It’s been quite a journey so far, but Daniel Butz ’08 says it finally feels like he’s home. Dr. Daniel R. Butz, M.D. – as he’s known now – is one of the newest plastic surgeons at Quintessa Aesthetic Centers, a Wisconsin-based collective of plastic surgeons and aesthetic providers.
Now married and the father of three, he and his wife make their home in suburban Milwaukee. Graduating with a BS in Biology, he went on to medical school at the Medical College of Wisconsin.
“I realized pretty quickly in medical school that I wanted to do something surgical,” Butz said. “You do rotations to get a sense of the fields.”
As he progressed, there was something about plastic surgery that especially intrigued him, and it has nothing to do with what might be a popular notion about his area of specialty.
“Plastic surgery is a very broad field,” Butz said. “There is the aesthetic component of it that gets the majority of the attention, but that’s really only about twenty-five percent of the work.”
“I worked in a burn unit and interacted with plastic surgeons who were doing burn reconstruction, hand surgery, and other types of surgery, and I just appreciated their problem-solving approach and the finesse they showed when dealing with the human body,” Butz said.
After completing medical school, Butz moved on to a six-year residency at the University of Chicago. There he worked mostly with cancer patients, and patients who were victims of trauma and violence.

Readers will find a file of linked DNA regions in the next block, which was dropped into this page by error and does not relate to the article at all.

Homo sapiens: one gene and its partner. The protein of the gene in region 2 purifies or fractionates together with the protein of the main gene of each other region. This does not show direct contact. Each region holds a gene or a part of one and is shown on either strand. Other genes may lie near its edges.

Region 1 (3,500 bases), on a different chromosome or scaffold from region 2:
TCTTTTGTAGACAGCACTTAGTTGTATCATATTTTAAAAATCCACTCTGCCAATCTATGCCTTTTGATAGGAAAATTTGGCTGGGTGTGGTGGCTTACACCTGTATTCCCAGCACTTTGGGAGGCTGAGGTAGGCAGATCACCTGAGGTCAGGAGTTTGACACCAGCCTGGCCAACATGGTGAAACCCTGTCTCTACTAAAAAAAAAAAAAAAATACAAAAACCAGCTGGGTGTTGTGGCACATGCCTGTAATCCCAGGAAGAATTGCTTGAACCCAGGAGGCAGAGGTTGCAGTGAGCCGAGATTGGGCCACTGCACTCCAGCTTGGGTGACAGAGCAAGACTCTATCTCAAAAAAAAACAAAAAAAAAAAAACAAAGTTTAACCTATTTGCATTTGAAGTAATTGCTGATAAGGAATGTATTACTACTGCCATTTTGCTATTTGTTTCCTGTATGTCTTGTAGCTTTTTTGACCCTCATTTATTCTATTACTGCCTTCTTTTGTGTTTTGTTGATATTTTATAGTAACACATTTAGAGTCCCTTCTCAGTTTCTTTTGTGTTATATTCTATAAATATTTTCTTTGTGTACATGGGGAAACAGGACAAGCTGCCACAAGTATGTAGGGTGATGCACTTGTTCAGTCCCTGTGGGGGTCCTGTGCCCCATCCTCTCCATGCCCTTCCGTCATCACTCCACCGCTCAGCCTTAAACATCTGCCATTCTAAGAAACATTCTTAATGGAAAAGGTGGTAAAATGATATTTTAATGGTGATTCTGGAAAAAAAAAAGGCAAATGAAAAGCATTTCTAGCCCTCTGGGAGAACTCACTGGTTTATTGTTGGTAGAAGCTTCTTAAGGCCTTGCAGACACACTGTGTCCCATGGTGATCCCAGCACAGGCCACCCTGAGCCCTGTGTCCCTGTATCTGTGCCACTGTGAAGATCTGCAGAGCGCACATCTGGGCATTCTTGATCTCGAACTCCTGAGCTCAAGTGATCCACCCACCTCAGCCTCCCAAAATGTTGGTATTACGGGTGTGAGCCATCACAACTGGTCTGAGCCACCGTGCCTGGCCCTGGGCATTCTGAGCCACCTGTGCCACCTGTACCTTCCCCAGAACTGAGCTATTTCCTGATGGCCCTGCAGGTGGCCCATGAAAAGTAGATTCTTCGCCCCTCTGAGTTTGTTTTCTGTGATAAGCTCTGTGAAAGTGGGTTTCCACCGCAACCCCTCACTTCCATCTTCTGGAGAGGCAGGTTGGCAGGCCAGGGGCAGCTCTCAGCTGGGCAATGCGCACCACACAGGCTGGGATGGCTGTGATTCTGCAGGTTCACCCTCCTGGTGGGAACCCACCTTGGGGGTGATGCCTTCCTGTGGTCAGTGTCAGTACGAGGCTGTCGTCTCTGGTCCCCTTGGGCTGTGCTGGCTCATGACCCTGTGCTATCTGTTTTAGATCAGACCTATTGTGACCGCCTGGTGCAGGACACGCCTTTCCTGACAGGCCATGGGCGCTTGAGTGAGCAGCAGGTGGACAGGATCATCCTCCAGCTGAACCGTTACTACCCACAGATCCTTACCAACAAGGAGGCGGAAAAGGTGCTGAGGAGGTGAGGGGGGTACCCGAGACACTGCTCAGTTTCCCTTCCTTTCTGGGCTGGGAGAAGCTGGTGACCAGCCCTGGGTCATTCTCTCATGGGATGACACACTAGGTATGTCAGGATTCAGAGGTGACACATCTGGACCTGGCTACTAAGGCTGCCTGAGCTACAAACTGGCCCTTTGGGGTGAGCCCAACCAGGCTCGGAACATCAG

The photo above is from a medical mission trip to the Dominican Republic where Butz and the medical team he served with repaired cleft lips and palates – often routine in the U.S. but especially life changing in developing countries.
Butz, one of only a handful of Eagle student-athletes honored with the Academic All-American award, says being on the Eagles soccer team during his undergraduate years “was great.”
“It gave me a core group,” he said. “It helped make me more efficient with my work, because you had to be.”
But is wasn’t just the time-management skills that got him to where he is today. Butz says the “college town” atmosphere played a big role as well – with a catch.
“Growing up, I had a tendency to sit in the back of the class,” he said. “If I had been at a larger school, it might have been easy to disappear. But in smaller classes, you have to interact, and I think that was helpful for me.”
“Francie Rowe, Jim Goll, Louise Stracener – they all stand out,” he said. “I was able to interact with them a lot through the years. I felt like they were really invested in my education, and in my future.”